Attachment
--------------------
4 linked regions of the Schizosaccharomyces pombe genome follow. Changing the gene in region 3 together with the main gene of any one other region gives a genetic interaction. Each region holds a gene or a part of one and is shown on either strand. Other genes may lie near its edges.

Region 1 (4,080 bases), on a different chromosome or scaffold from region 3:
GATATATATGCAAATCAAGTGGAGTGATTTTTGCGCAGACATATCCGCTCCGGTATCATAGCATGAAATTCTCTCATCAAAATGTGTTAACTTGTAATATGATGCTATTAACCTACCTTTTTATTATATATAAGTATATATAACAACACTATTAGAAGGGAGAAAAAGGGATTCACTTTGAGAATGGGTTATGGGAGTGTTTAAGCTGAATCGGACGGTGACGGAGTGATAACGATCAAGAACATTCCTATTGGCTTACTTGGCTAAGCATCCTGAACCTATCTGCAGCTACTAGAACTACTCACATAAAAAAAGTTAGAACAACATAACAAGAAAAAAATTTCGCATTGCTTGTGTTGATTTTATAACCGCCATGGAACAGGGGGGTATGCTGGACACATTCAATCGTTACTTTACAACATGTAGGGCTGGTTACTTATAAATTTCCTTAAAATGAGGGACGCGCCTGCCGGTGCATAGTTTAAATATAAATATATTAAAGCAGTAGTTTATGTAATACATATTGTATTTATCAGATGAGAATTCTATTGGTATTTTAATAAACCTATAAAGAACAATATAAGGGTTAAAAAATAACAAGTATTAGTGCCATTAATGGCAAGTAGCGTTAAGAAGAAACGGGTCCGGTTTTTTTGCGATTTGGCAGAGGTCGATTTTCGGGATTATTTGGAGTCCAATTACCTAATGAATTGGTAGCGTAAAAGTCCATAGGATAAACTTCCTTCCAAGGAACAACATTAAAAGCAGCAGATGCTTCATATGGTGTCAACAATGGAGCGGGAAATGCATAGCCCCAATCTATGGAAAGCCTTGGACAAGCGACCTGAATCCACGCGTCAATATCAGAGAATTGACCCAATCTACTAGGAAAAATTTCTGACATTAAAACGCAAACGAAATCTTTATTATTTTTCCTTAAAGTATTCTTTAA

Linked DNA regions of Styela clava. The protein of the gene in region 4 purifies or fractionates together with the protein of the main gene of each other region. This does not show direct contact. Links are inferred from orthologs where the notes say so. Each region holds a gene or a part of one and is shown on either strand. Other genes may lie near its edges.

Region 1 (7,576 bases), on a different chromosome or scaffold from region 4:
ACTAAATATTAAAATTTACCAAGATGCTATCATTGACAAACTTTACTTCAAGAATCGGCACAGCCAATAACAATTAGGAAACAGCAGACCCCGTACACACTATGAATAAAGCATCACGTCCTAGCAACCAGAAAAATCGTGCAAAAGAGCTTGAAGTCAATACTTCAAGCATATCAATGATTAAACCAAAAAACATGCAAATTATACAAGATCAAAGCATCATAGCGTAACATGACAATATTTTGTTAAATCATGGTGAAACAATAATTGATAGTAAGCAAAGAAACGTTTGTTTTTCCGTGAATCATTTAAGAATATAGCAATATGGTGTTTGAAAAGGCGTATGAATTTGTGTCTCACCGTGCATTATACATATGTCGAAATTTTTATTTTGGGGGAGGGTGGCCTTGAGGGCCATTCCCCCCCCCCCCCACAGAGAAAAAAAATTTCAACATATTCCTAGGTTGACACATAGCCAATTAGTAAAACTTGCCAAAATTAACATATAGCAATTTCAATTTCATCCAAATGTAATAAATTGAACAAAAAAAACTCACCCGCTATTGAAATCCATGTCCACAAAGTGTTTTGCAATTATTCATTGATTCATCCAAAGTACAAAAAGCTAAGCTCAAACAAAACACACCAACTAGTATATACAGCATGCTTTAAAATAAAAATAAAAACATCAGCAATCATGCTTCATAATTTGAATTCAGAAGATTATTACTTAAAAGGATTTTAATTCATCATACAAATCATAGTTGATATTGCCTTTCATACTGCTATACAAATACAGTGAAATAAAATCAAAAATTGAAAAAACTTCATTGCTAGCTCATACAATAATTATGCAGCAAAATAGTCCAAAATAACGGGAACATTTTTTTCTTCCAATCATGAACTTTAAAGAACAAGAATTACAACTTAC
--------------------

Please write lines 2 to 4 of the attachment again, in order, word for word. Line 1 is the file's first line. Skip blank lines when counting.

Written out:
Region 1 (4,080 bases), on a different chromosome or scaffold from region 3:
GATATATATGCAAATCAAGTGGAGTGATTTTTGCGCAGACATATCCGCTCCGGTATCATAGCATGAAATTCTCTCATCAAAATGTGTTAACTTGTAATATGATGCTATTAACCTACCTTTTTATTATATATAAGTATATATAACAACACTATTAGAAGGGAGAAAAAGGGATTCACTTTGAGAATGGGTTATGGGAGTGTTTAAGCTGAATCGGACGGTGACGGAGTGATAACGATCAAGAACATTCCTATTGGCTTACTTGGCTAAGCATCCTGAACCTATCTGCAGCTACTAGAACTACTCACATAAAAAAAGTTAGAACAACATAACAAGAAAAAAATTTCGCATTGCTTGTGTTGATTTTATAACCGCCATGGAACAGGGGGGTATGCTGGACACATTCAATCGTTACTTTACAACATGTAGGGCTGGTTACTTATAAATTTCCTTAAAATGAGGGACGCGCCTGCCGGTGCATAGTTTAAATATAAATATATTAAAGCAGTAGTTTATGTAATACATATTGTATTTATCAGATGAGAATTCTATTGGTATTTTAATAAACCTATAAAGAACAATATAAGGGTTAAAAAATAACAAGTATTAGTGCCATTAATGGCAAGTAGCGTTAAGAAGAAACGGGTCCGGTTTTTTTGCGATTTGGCAGAGGTCGATTTTCGGGATTATTTGGAGTCCAATTACCTAATGAATTGGTAGCGTAAAAGTCCATAGGATAAACTTCCTTCCAAGGAACAACATTAAAAGCAGCAGATGCTTCATATGGTGTCAACAATGGAGCGGGAAATGCATAGCCCCAATCTATGGAAAGCCTTGGACAAGCGACCTGAATCCACGCGTCAATATCAGAGAATTGACCCAATCTACTAGGAAAAATTTCTGACATTAAAACGCAAACGAAATCTTTATTATTTTTCCTTAAAGTATTCTTTAA

Linked DNA regions of Styela clava. The protein of the gene in region 4 purifies or fractionates together with the protein of the main gene of each other region. This does not show direct contact. Links are inferred from orthologs where the notes say so. Each region holds a gene or a part of one and is shown on either strand. Other genes may lie near its edges.